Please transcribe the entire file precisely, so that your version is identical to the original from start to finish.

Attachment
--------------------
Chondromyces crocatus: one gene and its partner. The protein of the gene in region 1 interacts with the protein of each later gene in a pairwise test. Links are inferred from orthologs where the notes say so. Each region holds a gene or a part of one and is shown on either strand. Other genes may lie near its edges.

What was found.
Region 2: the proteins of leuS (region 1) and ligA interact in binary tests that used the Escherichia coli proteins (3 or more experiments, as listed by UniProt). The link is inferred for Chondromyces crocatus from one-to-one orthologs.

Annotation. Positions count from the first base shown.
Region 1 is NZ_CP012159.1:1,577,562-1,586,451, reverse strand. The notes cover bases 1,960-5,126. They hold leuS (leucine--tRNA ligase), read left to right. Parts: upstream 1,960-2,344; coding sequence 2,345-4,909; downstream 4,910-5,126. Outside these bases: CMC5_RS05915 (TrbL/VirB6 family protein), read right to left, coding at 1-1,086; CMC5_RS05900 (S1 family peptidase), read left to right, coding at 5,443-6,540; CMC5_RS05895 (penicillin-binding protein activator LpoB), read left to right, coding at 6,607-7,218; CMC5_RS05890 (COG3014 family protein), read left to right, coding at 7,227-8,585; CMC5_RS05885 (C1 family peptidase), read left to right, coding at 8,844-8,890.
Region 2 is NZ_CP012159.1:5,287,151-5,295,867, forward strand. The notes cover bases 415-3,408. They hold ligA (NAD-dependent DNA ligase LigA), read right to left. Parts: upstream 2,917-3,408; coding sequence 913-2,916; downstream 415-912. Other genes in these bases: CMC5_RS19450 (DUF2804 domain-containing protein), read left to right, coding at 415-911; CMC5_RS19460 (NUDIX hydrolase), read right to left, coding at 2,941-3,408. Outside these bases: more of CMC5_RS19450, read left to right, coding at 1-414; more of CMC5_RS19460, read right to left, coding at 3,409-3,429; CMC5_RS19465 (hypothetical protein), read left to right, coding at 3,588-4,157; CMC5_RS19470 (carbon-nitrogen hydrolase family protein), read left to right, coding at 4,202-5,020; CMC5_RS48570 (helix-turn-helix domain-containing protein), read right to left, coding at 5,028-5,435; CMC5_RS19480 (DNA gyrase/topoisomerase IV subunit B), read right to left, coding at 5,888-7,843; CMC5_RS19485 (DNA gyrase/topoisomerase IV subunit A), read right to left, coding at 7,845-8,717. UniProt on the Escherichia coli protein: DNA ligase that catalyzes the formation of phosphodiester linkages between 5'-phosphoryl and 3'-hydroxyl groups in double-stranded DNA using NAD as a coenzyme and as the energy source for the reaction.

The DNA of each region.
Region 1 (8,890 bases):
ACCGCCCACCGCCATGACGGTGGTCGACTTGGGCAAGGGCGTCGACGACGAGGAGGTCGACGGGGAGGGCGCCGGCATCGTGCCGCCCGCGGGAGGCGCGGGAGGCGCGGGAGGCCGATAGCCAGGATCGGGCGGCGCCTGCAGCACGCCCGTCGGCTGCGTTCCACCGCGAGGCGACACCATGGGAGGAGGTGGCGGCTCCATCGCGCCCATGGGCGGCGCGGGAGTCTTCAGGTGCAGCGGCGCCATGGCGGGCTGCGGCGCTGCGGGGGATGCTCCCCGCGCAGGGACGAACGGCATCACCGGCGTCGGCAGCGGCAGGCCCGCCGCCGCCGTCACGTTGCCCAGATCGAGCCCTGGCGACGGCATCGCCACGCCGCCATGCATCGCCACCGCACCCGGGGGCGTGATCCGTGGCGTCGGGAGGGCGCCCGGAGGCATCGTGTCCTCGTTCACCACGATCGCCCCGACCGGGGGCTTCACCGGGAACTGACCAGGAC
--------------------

Chondromyces crocatus: one gene and its partner. The protein of the gene in region 1 interacts with the protein of each later gene in a pairwise test. Links are inferred from orthologs where the notes say so. Each region holds a gene or a part of one and is shown on either strand. Other genes may lie near its edges.

What was found.
Region 2: the proteins of leuS (region 1) and ligA interact in binary tests that used the Escherichia coli proteins (3 or more experiments, as listed by UniProt). The link is inferred for Chondromyces crocatus from one-to-one orthologs.

Annotation. Positions count from the first base shown.
Region 1 is NZ_CP012159.1:1,577,562-1,586,451, reverse strand. The notes cover bases 1,960-5,126. They hold leuS (leucine--tRNA ligase), read left to right. Parts: upstream 1,960-2,344; coding sequence 2,345-4,909; downstream 4,910-5,126. Outside these bases: CMC5_RS05915 (TrbL/VirB6 family protein), read right to left, coding at 1-1,086; CMC5_RS05900 (S1 family peptidase), read left to right, coding at 5,443-6,540; CMC5_RS05895 (penicillin-binding protein activator LpoB), read left to right, coding at 6,607-7,218; CMC5_RS05890 (COG3014 family protein), read left to right, coding at 7,227-8,585; CMC5_RS05885 (C1 family peptidase), read left to right, coding at 8,844-8,890.
Region 2 is NZ_CP012159.1:5,287,151-5,295,867, forward strand. The notes cover bases 415-3,408. They hold ligA (NAD-dependent DNA ligase LigA), read right to left. Parts: upstream 2,917-3,408; coding sequence 913-2,916; downstream 415-912. Other genes in these bases: CMC5_RS19450 (DUF2804 domain-containing protein), read left to right, coding at 415-911; CMC5_RS19460 (NUDIX hydrolase), read right to left, coding at 2,941-3,408. Outside these bases: more of CMC5_RS19450, read left to right, coding at 1-414; more of CMC5_RS19460, read right to left, coding at 3,409-3,429; CMC5_RS19465 (hypothetical protein), read left to right, coding at 3,588-4,157; CMC5_RS19470 (carbon-nitrogen hydrolase family protein), read left to right, coding at 4,202-5,020; CMC5_RS48570 (helix-turn-helix domain-containing protein), read right to left, coding at 5,028-5,435; CMC5_RS19480 (DNA gyrase/topoisomerase IV subunit B), read right to left, coding at 5,888-7,843; CMC5_RS19485 (DNA gyrase/topoisomerase IV subunit A), read right to left, coding at 7,845-8,717. UniProt on the Escherichia coli protein: DNA ligase that catalyzes the formation of phosphodiester linkages between 5'-phosphoryl and 3'-hydroxyl groups in double-stranded DNA using NAD as a coenzyme and as the energy source for the reaction.

The DNA of each region.
Region 1 (8,890 bases):
ACCGCCCACCGCCATGACGGTGGTCGACTTGGGCAAGGGCGTCGACGACGAGGAGGTCGACGGGGAGGGCGCCGGCATCGTGCCGCCCGCGGGAGGCGCGGGAGGCGCGGGAGGCCGATAGCCAGGATCGGGCGGCGCCTGCAGCACGCCCGTCGGCTGCGTTCCACCGCGAGGCGACACCATGGGAGGAGGTGGCGGCTCCATCGCGCCCATGGGCGGCGCGGGAGTCTTCAGGTGCAGCGGCGCCATGGCGGGCTGCGGCGCTGCGGGGGATGCTCCCCGCGCAGGGACGAACGGCATCACCGGCGTCGGCAGCGGCAGGCCCGCCGCCGCCGTCACGTTGCCCAGATCGAGCCCTGGCGACGGCATCGCCACGCCGCCATGCATCGCCACCGCACCCGGGGGCGTGATCCGTGGCGTCGGGAGGGCGCCCGGAGGCATCGTGTCCTCGTTCACCACGATCGCCCCGACCGGGGGCTTCACCGGGAACTGACCAGGAC